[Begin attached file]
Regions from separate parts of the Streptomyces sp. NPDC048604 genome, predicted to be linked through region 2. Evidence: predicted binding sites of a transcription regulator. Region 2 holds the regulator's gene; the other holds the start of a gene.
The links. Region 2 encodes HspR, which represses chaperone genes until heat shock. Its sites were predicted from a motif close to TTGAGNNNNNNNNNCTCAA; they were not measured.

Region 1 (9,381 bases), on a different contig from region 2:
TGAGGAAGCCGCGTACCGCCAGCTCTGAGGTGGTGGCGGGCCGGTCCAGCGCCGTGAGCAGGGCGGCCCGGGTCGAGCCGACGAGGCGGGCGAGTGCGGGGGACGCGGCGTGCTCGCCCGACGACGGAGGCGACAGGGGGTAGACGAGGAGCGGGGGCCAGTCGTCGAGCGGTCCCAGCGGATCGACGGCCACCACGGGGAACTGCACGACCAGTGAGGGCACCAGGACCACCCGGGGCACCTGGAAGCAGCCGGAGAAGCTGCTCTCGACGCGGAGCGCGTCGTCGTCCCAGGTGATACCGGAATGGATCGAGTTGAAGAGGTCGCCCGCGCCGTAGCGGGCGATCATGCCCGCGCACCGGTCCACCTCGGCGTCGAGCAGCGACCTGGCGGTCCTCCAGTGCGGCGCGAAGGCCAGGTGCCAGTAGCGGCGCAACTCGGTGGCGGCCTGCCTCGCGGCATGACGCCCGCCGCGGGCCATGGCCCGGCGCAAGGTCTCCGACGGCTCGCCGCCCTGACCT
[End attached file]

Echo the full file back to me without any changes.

Regions from separate parts of the Streptomyces sp. NPDC048604 genome, predicted to be linked through region 2. Evidence: predicted binding sites of a transcription regulator. Region 2 holds the regulator's gene; the other holds the start of a gene.
The links. Region 2 encodes HspR, which represses chaperone genes until heat shock. Its sites were predicted from a motif close to TTGAGNNNNNNNNNCTCAA; they were not measured.

Region 1 (9,381 bases), on a different contig from region 2:
TGAGGAAGCCGCGTACCGCCAGCTCTGAGGTGGTGGCGGGCCGGTCCAGCGCCGTGAGCAGGGCGGCCCGGGTCGAGCCGACGAGGCGGGCGAGTGCGGGGGACGCGGCGTGCTCGCCCGACGACGGAGGCGACAGGGGGTAGACGAGGAGCGGGGGCCAGTCGTCGAGCGGTCCCAGCGGATCGACGGCCACCACGGGGAACTGCACGACCAGTGAGGGCACCAGGACCACCCGGGGCACCTGGAAGCAGCCGGAGAAGCTGCTCTCGACGCGGAGCGCGTCGTCGTCCCAGGTGATACCGGAATGGATCGAGTTGAAGAGGTCGCCCGCGCCGTAGCGGGCGATCATGCCCGCGCACCGGTCCACCTCGGCGTCGAGCAGCGACCTGGCGGTCCTCCAGTGCGGCGCGAAGGCCAGGTGCCAGTAGCGGCGCAACTCGGTGGCGGCCTGCCTCGCGGCATGACGCCCGCCGCGGGCCATGGCCCGGCGCAAGGTCTCCGACGGCTCGCCGCCCTGACCT